A 15-year-old girl is recovering at the hospital after being hit by a car while riding her bike.
She was hit at the same crosswalk where multiple other children have been hit, at the intersection of Alta Vista Road and Funnel Street in Fort Worth. It’s just blocks away from Timber Creek High School.
Residents who use the crosswalk were mildly thankful for the flashing pedestrian lights the city installed after FOX 4’s story last year on the danger there.
What they wanted was a traffic signal, but after a 15-year-old girl was hit Tuesday while crossing the street, the outcry for a red light is being heard once again.
"I remember nothing from the actual incident,” said the teen who was hit, Hannah Perkins. "I think it's just a miracle that I'm still here.”
Witnesses say when a pickup truck came through the crosswalk and hit her while she peddled her bike across the street Tuesday afternoon, she was thrown about 50 feet.
"Got the road burns,” said Perkins. “My ankle is broken.”
Amazingly, she has no severe head trauma or internal injuries.
To many in the north Fort Worth community, the incident is not a shock.
As FOX 4 first reported last year, the crosswalk has become dangerous enough that the city, responding to what it called public encouragement, finally installed flashing lights early this year.
That was after parents took to the streets to get drivers to slow down.
Pedestrians hit a button, the lights flash and cars know they must stop or slow down.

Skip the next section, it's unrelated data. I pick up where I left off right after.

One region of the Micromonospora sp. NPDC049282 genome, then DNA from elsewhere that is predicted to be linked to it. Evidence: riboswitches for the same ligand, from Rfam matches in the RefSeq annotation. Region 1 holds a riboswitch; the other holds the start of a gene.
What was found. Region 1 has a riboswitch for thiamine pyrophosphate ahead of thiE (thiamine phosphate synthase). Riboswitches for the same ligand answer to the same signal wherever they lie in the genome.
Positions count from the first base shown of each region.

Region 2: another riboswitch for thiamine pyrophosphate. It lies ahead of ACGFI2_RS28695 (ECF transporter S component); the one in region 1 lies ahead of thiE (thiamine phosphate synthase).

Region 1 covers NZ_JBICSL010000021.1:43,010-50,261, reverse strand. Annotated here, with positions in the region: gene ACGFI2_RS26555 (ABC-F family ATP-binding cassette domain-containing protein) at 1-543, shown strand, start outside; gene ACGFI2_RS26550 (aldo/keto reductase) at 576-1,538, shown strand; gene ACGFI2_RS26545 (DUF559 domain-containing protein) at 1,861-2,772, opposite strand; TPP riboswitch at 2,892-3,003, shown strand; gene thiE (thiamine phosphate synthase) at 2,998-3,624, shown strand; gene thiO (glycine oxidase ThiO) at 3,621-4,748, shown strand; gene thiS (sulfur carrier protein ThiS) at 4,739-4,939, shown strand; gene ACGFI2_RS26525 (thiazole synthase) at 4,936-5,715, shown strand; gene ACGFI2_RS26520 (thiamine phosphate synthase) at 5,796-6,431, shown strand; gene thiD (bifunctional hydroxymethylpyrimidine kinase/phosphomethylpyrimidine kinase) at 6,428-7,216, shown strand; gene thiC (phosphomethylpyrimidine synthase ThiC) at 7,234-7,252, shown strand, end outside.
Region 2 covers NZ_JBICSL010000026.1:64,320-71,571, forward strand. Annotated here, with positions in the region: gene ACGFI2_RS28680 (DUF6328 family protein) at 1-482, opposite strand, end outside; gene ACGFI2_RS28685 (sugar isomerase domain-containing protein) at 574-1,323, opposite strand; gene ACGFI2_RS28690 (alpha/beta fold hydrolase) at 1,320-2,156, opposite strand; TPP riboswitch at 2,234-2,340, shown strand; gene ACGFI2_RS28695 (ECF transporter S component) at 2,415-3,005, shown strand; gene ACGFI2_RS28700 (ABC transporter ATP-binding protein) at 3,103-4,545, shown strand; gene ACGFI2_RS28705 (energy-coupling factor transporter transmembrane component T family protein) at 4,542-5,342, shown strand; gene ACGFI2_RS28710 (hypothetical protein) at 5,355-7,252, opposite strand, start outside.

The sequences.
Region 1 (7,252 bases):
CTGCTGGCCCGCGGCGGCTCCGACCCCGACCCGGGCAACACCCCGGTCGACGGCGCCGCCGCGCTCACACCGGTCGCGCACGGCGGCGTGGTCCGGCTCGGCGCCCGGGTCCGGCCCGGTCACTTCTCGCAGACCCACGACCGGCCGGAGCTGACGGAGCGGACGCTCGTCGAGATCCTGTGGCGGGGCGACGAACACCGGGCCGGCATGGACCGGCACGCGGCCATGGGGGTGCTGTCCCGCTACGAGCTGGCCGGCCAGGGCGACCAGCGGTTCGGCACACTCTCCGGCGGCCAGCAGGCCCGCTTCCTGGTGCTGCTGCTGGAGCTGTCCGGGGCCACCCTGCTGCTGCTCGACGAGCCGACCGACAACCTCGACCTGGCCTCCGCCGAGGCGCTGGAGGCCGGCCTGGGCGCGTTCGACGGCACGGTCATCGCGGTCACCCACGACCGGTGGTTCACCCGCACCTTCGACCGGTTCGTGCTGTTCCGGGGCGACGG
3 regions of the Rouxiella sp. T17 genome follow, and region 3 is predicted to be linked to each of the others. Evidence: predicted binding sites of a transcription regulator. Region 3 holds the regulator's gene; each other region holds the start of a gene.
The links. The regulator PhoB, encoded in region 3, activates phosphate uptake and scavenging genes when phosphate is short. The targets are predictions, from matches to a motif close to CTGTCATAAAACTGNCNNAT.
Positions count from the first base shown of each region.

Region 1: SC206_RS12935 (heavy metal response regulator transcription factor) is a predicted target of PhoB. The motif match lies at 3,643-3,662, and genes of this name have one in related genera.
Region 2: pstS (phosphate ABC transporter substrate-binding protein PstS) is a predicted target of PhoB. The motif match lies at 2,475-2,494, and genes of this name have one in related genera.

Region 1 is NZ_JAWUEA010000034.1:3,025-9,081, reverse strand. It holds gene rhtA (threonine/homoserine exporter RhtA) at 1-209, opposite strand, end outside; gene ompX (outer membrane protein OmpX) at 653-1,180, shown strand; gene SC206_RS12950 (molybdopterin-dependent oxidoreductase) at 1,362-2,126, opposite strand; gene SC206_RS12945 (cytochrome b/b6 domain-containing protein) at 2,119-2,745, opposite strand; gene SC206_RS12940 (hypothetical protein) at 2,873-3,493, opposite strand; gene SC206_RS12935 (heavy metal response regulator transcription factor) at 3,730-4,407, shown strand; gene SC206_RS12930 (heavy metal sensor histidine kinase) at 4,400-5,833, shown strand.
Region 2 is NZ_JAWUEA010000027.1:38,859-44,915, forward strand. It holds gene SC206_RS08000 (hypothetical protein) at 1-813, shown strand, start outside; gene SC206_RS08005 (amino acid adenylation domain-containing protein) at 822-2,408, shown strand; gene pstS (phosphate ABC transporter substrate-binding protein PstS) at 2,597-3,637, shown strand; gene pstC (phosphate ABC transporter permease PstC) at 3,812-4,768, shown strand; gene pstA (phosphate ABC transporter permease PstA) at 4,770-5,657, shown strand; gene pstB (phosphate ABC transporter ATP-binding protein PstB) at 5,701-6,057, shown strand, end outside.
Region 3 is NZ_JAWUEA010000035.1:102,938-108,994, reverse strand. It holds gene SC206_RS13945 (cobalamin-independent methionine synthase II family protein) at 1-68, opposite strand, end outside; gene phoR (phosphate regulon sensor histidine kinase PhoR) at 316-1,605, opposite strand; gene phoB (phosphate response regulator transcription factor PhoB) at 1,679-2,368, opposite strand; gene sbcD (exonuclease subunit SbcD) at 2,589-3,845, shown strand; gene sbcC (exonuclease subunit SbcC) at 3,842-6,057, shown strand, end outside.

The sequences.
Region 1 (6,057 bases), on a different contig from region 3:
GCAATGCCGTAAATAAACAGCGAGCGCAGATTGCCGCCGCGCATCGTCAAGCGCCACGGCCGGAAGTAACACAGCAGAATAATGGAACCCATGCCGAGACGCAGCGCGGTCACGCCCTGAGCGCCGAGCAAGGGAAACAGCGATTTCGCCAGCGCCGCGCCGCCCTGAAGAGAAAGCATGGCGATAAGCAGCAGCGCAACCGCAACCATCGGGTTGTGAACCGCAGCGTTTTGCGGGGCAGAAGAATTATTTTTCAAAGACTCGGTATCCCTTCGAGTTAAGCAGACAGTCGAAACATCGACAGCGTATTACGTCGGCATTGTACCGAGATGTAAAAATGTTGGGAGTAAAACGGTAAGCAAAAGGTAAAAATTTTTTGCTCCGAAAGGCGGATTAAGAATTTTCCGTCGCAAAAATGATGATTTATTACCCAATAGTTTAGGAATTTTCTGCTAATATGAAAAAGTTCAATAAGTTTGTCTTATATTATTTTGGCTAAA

Only in this case, only two cars stopped.
"It's definitely not the safest thing, even if the lights are flashing,” said Perkins. “My sister and I are waiting and there are still cars driving past it.”
Hannah's father, Dan, believes there needs to be more than just some flashing lights.
"Why couldn't they put a light that's continuous green so when the kids push that button, instead of flashing lights, it turns red, because drivers are tuned in to, ‘Red light means stop.’”
Police say the 16-year-old who hit Perkins was not given a citation, and will not face charges.
The family says they're OK with that.
"Of course, I met the boy that was driving the pickup truck that hit her,” said Dan. “…He was extremely apologetic. He had a really hard time getting words out. He was shaking. You could tell he was full of remorse.”
"I have no anger towards the boy who hit me,” said Perkins. “I'm fully aware that people are people; they make mistakes, and you know, as long as I'm alive, I really don't see a reason for anyone to be mad at him.”